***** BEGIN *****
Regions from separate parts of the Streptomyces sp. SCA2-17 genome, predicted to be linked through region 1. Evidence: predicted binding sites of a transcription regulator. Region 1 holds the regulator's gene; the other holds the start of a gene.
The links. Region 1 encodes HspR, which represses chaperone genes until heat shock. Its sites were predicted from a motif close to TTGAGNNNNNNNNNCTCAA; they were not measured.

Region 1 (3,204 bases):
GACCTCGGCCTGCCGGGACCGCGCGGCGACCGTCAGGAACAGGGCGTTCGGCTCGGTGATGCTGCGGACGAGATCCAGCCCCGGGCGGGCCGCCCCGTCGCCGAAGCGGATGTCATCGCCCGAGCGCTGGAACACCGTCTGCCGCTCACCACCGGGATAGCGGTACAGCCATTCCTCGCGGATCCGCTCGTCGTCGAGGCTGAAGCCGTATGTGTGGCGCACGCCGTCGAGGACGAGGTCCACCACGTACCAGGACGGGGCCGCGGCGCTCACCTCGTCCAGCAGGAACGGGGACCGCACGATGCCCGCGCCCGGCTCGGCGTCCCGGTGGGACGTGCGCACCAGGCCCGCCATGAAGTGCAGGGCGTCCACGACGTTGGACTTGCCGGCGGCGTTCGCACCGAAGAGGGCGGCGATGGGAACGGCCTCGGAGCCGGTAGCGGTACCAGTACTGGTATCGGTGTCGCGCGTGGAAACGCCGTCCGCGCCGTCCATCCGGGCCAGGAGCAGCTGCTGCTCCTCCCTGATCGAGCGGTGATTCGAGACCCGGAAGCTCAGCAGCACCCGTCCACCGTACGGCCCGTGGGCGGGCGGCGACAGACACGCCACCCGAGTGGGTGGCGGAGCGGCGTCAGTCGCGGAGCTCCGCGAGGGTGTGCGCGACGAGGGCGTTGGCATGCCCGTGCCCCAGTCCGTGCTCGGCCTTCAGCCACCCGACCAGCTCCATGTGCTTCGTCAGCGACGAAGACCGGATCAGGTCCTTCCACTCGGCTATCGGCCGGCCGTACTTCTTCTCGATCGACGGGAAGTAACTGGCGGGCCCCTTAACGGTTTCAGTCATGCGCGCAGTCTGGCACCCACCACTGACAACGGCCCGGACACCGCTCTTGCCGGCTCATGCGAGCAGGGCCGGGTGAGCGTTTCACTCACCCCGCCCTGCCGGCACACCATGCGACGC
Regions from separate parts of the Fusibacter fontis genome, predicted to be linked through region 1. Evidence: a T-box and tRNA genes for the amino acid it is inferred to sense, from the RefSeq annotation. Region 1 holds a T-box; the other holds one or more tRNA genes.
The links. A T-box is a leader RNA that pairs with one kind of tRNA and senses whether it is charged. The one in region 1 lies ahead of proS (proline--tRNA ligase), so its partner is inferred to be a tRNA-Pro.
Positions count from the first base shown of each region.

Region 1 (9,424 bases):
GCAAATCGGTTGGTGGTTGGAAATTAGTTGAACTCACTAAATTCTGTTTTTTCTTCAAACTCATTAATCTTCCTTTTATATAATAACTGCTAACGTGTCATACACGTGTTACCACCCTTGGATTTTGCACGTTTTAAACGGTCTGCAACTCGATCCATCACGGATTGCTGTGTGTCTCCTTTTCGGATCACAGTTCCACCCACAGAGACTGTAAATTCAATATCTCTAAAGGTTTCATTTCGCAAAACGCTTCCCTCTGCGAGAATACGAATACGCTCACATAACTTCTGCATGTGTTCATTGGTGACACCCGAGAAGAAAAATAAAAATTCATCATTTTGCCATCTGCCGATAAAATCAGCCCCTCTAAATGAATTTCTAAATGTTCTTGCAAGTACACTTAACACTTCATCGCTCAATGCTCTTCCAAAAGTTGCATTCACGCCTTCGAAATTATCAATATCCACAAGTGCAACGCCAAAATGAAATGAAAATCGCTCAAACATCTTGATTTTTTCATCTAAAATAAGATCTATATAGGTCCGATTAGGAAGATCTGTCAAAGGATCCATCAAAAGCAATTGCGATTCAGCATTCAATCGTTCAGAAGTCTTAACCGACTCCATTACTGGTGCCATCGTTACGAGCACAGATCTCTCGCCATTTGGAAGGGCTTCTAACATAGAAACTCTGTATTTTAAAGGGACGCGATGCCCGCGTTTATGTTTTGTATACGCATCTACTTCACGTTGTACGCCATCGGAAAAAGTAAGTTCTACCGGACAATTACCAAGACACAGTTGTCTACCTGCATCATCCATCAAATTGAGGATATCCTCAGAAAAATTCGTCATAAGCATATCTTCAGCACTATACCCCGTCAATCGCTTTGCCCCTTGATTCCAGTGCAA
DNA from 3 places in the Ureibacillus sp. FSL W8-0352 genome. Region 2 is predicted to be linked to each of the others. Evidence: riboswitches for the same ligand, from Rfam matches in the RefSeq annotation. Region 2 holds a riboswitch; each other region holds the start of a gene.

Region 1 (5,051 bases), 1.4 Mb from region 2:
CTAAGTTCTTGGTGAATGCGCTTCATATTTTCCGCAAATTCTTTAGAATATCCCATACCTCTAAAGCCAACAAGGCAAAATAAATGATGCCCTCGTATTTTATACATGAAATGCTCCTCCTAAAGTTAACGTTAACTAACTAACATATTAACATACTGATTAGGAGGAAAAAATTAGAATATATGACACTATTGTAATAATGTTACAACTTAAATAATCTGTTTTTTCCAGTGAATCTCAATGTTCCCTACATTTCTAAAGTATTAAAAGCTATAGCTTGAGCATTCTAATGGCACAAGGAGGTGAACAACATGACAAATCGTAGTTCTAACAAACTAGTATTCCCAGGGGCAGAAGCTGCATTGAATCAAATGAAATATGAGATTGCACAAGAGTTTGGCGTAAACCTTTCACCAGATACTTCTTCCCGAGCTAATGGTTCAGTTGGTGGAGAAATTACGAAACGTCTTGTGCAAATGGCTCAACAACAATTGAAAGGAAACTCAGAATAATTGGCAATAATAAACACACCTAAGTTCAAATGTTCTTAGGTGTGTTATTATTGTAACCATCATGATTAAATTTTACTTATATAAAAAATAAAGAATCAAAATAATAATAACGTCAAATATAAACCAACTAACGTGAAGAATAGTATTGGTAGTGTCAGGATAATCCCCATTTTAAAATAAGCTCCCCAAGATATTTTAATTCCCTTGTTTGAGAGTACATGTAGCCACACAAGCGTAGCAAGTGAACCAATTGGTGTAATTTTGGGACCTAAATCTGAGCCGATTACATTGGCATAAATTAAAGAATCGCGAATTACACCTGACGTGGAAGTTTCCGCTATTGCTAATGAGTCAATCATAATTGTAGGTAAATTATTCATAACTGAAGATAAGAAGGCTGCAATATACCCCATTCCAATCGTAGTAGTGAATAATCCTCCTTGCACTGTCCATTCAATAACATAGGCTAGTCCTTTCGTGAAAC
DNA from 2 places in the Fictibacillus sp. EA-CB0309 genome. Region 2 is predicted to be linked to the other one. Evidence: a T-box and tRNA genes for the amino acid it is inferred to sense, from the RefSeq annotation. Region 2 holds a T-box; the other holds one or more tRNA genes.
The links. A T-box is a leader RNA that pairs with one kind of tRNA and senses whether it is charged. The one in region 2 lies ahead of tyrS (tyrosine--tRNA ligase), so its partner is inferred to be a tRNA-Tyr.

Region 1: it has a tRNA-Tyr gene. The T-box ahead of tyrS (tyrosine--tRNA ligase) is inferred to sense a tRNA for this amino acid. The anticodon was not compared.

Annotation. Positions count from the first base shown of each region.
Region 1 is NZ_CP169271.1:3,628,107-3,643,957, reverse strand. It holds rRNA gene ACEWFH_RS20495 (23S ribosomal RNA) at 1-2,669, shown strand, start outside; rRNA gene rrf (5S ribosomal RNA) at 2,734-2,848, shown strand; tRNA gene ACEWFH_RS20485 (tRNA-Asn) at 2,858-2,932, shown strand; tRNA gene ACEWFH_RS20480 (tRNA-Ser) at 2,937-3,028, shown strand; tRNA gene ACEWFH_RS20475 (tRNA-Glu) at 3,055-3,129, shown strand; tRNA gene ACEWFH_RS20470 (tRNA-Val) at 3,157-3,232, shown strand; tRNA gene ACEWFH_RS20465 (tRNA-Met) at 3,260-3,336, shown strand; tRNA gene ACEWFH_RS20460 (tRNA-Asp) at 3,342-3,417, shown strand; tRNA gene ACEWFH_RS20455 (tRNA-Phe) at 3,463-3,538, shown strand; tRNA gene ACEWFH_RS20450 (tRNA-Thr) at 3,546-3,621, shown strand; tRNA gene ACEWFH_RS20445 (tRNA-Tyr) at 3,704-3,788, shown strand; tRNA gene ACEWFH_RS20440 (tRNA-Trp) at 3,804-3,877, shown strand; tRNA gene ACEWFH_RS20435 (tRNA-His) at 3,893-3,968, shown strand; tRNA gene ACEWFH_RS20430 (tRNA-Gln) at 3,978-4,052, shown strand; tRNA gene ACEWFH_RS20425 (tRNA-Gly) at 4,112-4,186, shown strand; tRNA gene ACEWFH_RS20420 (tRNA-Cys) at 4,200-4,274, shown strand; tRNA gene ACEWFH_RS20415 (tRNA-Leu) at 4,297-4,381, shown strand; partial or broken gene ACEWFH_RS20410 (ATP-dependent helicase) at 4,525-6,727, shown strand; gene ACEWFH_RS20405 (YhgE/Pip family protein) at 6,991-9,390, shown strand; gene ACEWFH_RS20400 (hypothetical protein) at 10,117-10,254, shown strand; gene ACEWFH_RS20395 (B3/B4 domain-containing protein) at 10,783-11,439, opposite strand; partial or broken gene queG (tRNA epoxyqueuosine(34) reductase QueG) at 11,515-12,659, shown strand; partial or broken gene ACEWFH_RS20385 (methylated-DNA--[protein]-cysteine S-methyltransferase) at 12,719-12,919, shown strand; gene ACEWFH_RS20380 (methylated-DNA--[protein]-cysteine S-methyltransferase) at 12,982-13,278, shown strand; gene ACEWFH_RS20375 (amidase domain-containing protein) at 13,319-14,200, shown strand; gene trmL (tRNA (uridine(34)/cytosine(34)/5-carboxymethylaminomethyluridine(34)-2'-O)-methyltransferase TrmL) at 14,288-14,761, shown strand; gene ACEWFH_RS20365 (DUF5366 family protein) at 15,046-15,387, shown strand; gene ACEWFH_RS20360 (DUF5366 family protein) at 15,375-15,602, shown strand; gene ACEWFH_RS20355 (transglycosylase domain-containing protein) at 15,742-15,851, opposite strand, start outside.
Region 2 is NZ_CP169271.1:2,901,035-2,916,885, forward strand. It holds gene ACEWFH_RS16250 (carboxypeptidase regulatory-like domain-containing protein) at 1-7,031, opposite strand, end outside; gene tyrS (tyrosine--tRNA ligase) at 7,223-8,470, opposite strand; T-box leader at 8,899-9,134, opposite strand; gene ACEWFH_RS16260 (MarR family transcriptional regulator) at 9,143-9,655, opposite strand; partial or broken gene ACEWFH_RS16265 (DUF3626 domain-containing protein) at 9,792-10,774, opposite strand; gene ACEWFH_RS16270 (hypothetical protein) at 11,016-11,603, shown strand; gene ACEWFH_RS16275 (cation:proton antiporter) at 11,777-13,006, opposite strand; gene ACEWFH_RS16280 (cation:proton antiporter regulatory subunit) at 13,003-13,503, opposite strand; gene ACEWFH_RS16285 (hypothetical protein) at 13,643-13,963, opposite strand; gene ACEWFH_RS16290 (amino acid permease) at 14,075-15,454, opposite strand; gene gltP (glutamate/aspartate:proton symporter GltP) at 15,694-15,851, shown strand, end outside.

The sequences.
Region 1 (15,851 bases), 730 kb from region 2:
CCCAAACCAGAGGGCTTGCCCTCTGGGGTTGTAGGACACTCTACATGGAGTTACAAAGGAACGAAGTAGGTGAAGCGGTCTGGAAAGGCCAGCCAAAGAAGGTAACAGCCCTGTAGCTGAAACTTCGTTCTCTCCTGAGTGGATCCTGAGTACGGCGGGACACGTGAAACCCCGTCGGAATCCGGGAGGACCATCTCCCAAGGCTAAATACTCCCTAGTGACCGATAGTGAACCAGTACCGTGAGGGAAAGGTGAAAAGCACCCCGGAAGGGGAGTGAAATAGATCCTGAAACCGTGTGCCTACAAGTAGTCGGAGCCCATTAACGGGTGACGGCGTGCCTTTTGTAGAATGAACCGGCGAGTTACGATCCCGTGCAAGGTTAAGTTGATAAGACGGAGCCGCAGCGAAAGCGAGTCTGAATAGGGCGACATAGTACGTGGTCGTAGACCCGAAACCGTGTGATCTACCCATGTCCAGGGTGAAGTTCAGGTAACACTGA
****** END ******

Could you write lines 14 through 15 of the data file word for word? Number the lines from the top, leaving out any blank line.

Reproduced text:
The links. A T-box is a leader RNA that pairs with one kind of tRNA and senses whether it is charged. The one in region 2 lies ahead of tyrS (tyrosine--tRNA ligase), so its partner is inferred to be a tRNA-Tyr.

Region 1: it has a tRNA-Tyr gene. The T-box ahead of tyrS (tyrosine--tRNA ligase) is inferred to sense a tRNA for this amino acid. The anticodon was not compared.